NPR News

Business is brisk at the Ole Curiosities and Book Shoppe, a block off the town square in Monroeville, Ala.

Jennifer Brinkley and her friend Leigh Mikovch are at the counter, putting in a pre-order for Go Set a Watchman, the much anticipated forthcoming book from Harper Lee.

"We're big Harper Lee fans and To Kill a Mockingbird fans," Brinkley says.

Both are writers from Bowling Green, Ky. They're visiting Monroeville for the annual Alabama Writers Symposium. Brinkley says it will be meaningful to have the new book come from Lee's hometown.

If you ran down the list of ailments that most commonly kill Americans, chances are you wouldn't think to name sepsis. But this condition, sometimes called blood poisoning, is in fact one of the most common causes of death in the hospital, killing more people than breast cancer and prostate cancer combined.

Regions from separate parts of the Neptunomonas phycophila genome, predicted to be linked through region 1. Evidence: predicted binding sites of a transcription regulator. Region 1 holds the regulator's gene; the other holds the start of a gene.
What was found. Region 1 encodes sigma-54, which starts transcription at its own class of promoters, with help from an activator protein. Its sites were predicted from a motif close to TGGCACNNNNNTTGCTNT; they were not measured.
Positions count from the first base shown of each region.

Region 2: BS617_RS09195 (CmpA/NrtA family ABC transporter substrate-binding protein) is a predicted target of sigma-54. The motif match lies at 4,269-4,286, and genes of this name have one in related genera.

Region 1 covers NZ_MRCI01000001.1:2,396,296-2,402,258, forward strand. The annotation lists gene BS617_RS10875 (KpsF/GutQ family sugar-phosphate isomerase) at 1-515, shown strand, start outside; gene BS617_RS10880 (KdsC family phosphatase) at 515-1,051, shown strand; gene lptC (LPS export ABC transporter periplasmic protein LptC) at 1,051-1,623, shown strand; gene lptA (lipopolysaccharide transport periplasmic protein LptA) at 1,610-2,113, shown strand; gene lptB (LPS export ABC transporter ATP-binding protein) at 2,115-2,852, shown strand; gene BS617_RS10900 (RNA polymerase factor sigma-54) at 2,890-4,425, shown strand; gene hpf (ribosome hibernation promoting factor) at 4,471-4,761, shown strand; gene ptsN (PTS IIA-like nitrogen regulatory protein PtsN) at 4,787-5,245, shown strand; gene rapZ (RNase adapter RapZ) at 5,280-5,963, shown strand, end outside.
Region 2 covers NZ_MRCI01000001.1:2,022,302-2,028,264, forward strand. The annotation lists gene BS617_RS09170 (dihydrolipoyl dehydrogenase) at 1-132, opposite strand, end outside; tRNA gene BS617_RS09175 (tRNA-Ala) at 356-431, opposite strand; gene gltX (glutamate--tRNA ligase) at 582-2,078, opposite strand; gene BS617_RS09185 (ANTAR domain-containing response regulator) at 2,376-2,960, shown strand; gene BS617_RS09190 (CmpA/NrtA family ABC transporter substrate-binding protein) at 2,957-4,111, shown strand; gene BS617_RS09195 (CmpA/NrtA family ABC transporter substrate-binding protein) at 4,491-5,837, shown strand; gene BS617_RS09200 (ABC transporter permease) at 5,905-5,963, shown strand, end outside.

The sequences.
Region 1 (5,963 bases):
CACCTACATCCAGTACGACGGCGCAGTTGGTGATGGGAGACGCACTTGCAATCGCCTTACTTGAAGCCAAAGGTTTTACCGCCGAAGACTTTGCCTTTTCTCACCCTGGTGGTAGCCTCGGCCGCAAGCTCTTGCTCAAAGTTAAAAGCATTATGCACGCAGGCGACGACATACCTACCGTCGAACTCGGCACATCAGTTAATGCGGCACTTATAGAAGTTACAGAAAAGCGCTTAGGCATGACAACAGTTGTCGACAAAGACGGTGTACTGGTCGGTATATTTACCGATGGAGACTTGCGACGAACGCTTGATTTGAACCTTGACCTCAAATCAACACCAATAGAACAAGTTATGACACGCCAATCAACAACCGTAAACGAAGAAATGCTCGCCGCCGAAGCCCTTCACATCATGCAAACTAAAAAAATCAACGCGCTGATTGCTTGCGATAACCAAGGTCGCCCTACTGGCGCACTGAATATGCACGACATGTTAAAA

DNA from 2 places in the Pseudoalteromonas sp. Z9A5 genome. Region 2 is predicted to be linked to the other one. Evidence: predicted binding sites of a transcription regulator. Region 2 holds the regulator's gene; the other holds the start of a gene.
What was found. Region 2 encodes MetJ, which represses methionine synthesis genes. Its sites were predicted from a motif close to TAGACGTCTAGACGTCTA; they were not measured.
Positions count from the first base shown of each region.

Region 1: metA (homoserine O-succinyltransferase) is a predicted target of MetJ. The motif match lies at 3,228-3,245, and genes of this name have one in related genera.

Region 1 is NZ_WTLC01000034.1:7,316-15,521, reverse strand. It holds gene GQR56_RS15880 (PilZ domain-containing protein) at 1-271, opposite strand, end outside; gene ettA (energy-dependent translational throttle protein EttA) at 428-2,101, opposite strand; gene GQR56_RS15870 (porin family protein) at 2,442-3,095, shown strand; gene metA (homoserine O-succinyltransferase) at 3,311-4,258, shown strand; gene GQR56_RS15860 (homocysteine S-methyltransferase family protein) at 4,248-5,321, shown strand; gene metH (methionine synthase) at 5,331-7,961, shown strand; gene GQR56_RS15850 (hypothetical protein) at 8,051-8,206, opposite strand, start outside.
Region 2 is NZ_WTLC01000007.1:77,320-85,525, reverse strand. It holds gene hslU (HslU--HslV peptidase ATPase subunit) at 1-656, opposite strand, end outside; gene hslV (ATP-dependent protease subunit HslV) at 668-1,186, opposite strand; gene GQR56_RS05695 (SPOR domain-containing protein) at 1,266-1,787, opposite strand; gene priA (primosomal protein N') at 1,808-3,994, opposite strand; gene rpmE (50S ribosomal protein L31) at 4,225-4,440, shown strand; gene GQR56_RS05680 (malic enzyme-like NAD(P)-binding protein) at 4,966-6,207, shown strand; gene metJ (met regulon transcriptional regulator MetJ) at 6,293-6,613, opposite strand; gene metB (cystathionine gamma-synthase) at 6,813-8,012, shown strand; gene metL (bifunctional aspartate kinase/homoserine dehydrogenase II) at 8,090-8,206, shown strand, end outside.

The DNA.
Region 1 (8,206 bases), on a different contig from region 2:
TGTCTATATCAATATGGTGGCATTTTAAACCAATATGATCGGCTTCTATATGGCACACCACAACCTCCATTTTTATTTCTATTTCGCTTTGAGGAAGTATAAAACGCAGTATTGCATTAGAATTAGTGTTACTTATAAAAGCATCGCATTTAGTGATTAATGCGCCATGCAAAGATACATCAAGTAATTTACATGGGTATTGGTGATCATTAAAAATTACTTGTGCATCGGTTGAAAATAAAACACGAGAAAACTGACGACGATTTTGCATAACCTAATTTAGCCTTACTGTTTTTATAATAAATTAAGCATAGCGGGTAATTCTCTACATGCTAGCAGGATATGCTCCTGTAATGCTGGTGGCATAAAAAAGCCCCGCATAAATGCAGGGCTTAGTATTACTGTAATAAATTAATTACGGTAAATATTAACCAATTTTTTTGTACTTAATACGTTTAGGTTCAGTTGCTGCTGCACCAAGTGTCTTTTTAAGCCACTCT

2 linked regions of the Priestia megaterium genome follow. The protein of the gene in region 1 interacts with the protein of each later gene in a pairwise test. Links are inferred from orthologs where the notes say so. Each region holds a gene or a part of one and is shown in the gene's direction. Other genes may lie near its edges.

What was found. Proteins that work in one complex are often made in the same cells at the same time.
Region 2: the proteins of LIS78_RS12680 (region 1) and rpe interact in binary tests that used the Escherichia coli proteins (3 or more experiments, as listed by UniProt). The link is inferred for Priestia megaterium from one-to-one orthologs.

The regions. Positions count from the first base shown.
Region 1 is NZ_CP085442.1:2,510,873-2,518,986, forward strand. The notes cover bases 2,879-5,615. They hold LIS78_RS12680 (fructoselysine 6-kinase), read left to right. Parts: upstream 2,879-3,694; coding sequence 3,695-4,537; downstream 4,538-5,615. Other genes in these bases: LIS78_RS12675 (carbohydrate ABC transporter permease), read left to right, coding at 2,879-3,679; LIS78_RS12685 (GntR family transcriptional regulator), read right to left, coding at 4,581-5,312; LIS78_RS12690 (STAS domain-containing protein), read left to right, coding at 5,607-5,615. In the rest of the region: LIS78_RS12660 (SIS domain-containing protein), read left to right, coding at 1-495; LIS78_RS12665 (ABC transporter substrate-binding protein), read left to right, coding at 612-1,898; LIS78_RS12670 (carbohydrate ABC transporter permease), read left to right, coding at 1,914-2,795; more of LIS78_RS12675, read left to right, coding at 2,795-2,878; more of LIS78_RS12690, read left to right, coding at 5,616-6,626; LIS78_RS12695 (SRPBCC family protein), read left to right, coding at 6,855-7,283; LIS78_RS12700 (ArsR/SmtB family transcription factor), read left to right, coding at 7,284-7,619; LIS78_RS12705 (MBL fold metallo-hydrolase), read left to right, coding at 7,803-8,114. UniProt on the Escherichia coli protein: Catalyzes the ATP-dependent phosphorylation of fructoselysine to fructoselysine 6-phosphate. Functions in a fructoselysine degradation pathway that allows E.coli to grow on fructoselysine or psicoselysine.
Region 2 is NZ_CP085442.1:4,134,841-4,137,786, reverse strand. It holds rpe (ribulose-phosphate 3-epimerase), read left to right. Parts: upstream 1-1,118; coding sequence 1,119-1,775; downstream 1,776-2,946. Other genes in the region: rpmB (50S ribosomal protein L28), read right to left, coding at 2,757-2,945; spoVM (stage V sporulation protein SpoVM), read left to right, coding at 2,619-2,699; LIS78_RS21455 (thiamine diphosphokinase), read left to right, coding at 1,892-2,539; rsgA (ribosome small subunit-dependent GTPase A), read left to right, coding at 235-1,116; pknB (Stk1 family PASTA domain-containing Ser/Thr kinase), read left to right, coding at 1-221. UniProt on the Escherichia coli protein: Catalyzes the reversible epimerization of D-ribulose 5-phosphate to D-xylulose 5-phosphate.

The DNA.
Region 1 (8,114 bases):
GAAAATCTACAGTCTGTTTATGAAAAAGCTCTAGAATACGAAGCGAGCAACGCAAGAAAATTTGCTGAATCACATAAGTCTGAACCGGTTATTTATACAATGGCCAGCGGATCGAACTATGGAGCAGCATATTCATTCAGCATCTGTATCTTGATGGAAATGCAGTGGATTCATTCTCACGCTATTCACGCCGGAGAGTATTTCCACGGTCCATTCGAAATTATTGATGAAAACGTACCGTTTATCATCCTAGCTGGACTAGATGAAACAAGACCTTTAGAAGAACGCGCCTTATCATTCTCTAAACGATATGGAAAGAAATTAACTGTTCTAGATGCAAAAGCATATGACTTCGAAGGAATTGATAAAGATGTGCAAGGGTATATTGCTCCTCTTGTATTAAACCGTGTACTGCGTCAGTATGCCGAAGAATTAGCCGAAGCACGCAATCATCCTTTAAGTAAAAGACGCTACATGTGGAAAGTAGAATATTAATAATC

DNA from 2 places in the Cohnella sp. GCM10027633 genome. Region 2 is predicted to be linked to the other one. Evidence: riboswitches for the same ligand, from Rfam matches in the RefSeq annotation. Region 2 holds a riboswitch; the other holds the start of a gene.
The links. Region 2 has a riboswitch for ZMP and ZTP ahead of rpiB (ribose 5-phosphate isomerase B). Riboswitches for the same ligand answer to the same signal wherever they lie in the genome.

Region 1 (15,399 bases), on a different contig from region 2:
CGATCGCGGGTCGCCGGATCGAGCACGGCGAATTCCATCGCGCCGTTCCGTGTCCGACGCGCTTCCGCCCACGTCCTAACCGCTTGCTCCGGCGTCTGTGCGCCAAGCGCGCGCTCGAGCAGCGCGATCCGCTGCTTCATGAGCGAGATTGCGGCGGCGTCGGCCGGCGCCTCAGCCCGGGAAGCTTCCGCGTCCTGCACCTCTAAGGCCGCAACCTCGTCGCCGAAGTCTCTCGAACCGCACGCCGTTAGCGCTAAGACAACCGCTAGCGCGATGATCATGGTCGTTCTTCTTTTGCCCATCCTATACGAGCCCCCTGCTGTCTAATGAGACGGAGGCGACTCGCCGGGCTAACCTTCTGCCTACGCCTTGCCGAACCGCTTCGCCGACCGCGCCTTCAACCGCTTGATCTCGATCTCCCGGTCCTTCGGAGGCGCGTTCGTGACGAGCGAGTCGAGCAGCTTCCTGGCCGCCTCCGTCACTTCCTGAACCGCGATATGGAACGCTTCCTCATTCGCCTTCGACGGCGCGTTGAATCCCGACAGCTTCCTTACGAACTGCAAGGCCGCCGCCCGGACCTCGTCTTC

Jennifer Rodgers learned about sepsis the way many people do — through personal experience.

In two new studies, Harvard economist Raj Chetty and his colleagues found that where poor kids grow up has a huge effect on how much money they earn as adults.

In one study, families living in public housing were randomly selected to be eligible for housing vouchers that required them to move to low poverty neighborhoods. Kids whose families received the vouchers grew up to earn significantly more than those whose families remained in public housing.

A lawsuit in the Netherlands is taking an unusual approach to climate change. So unusual, in fact, that experts around the world are watching it closely, wondering whether it might spark a major shift in environmentalists' efforts to limit carbon emissions.

If that happens, it won't be the first time that Marjam Minnesma has turned the status quo on its head.

She's founder and director of a Dutch environmental organization called Urgenda, an abbreviation for "urgent agenda."

Photographer Matt Black grew up in California's Central Valley. He has dedicated his life to documenting the area's small towns and farmers.

Last year, he says he realized what had been a mild drought was now severe. It had simply stopped raining.

"It was kind of a daily surreal thing to walk outside," Black says.

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